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Write an equation that relates $\arg(z)$ to $\arg(1/z)$, $z\not = 0$.

I don't have a clear idea of how attack this type of exercise.

I know if $z=r(\cos\theta +i\sin\theta$) or equivalent to $z=x+iy$ then the $\arg(z)=\theta$ and we can calculate $\theta$ using the fact $\tan\theta=\frac{y}{x}\implies\theta=\tan^{-1}(\frac{y}{x})$ But, here I'm stuck. Can someone help me?

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2 Answers 2

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Write $z$ in the polar form as $z=re^{i\theta}$. Then $1/z=\frac{1}{r}e^{-i\theta}$. So $\arg(1/z)=-\arg(z)$.

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  • $\begingroup$ Even for $z=-1$? $\endgroup$ Oct 12, 2018 at 15:18
  • $\begingroup$ Yes, because $\arg(1/-1)=\arg(-1)=\pi=-\pi=-\arg(-1)$. The angles $\pi$ and $-\pi$ are equivalent. Although you do bring up a good point, which is that you may need to add or subtract $2\pi$ to get the argument in the usual range $\endgroup$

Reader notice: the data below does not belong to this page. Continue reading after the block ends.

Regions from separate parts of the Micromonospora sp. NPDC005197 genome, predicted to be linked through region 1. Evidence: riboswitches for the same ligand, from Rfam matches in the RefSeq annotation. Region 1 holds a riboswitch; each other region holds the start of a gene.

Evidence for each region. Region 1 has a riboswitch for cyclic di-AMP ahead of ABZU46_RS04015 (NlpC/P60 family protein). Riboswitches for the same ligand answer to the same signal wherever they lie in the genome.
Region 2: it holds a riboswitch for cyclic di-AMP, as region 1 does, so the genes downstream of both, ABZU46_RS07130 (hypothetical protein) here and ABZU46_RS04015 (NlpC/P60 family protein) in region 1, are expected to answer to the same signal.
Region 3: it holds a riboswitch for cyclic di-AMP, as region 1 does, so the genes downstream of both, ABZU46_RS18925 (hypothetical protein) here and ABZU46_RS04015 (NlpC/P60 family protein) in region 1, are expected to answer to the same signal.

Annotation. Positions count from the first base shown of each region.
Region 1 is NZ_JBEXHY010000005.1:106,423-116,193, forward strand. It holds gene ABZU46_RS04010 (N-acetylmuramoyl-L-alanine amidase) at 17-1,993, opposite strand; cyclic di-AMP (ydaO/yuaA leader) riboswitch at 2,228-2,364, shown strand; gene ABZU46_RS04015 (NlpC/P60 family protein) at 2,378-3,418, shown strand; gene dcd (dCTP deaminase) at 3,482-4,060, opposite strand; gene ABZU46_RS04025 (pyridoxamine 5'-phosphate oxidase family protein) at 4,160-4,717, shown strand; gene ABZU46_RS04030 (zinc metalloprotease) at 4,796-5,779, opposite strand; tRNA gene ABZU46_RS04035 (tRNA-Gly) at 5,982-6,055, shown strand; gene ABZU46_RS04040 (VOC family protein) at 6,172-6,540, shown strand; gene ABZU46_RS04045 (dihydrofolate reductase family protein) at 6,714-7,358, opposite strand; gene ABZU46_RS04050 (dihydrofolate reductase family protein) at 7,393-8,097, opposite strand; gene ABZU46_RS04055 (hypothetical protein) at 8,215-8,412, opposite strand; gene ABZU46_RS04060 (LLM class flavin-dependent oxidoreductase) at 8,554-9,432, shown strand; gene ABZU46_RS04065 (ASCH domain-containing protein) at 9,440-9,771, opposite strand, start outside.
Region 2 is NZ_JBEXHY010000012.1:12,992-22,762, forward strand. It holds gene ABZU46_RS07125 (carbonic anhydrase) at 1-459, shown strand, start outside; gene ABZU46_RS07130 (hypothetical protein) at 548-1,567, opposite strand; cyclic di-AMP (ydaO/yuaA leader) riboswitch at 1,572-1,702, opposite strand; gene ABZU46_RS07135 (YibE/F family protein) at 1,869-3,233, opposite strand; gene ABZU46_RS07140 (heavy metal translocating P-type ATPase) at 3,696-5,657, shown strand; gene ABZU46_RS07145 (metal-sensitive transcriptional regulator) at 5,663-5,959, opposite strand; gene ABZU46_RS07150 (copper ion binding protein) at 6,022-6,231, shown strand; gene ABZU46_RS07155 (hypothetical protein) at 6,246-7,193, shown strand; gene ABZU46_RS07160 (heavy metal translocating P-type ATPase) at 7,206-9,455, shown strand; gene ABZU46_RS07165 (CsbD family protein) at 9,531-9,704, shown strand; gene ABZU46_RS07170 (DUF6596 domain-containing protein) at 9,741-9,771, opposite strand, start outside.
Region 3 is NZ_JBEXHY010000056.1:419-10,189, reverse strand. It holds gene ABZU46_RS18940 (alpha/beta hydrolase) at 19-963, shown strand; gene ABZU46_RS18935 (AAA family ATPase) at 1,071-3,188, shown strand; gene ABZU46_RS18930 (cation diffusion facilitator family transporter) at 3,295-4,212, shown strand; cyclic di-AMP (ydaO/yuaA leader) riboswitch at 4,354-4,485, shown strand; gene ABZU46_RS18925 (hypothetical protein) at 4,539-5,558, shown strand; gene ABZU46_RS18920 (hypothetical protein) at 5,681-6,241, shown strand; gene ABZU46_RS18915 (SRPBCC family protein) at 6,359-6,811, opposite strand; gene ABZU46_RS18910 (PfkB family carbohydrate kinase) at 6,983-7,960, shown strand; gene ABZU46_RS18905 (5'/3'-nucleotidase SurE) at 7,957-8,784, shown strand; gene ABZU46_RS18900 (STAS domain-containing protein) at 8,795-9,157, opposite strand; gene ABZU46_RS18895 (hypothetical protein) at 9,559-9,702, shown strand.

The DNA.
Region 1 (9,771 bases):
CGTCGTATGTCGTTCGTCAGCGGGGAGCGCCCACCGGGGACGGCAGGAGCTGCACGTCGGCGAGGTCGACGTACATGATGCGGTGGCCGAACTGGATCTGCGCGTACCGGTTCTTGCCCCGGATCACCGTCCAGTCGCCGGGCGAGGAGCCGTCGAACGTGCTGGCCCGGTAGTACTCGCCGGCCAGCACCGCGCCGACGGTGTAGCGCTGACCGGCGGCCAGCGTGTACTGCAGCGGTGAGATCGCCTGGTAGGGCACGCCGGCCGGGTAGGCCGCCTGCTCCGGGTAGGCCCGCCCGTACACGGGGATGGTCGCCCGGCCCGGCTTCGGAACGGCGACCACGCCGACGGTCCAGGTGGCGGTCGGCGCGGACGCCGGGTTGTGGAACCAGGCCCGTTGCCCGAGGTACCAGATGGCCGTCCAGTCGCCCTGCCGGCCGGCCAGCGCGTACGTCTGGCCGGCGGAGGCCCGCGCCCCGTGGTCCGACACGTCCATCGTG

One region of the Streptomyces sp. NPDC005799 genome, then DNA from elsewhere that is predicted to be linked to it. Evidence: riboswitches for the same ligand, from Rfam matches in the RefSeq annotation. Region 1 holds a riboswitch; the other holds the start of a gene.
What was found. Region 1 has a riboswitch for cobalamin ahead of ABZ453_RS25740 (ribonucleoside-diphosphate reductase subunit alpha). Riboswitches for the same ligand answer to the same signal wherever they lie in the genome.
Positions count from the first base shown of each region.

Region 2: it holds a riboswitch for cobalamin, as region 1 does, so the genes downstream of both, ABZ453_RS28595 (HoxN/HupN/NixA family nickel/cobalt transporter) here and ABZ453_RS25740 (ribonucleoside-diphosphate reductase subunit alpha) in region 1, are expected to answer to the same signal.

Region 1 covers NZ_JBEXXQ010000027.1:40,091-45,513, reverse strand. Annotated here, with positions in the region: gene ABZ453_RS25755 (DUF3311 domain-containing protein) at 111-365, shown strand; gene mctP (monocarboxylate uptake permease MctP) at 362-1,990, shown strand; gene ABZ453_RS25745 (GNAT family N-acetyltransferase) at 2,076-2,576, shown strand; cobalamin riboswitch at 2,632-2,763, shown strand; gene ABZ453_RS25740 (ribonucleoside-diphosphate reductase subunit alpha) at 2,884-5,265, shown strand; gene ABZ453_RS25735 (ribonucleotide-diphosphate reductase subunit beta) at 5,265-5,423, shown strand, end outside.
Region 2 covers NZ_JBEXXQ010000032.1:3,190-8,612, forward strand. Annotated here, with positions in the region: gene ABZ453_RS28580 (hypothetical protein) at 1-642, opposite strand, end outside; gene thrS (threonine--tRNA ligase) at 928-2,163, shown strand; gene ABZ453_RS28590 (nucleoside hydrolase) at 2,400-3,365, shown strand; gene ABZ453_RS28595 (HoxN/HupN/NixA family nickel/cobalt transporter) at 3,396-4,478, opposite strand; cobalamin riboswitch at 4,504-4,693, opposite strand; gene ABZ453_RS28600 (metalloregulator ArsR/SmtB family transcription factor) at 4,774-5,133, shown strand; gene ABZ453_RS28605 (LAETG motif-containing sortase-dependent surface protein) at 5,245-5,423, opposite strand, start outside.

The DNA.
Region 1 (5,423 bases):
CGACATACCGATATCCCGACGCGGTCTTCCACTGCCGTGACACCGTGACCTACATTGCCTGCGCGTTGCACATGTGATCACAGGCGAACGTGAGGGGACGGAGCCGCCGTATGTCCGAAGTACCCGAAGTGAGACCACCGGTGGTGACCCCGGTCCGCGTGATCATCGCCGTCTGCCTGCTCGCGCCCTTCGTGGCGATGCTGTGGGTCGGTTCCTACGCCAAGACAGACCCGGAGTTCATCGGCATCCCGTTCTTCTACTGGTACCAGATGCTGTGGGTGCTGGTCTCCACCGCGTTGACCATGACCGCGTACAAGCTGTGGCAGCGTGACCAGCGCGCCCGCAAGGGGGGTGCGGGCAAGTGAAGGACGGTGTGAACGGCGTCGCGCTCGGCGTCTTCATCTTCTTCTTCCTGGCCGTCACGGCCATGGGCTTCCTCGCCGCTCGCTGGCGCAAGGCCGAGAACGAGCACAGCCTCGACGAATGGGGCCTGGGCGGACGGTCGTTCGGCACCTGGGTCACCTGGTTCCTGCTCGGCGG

– HackerBoss
    Oct 12, 2018 at 15:49
  • $\begingroup$ Ah $\pi=-\pi$. You live and learn! $\endgroup$ Oct 12, 2018 at 15:50
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So if $$z = r(\cos \theta + i \sin \theta)$$ what is the expression for $1/z$? You can use the usual trick for division by complex numbers: multiple numerator and denominator by the complex conjugate.

Now once you have an expression for $1/z$, you should be able to infer the correct angle.

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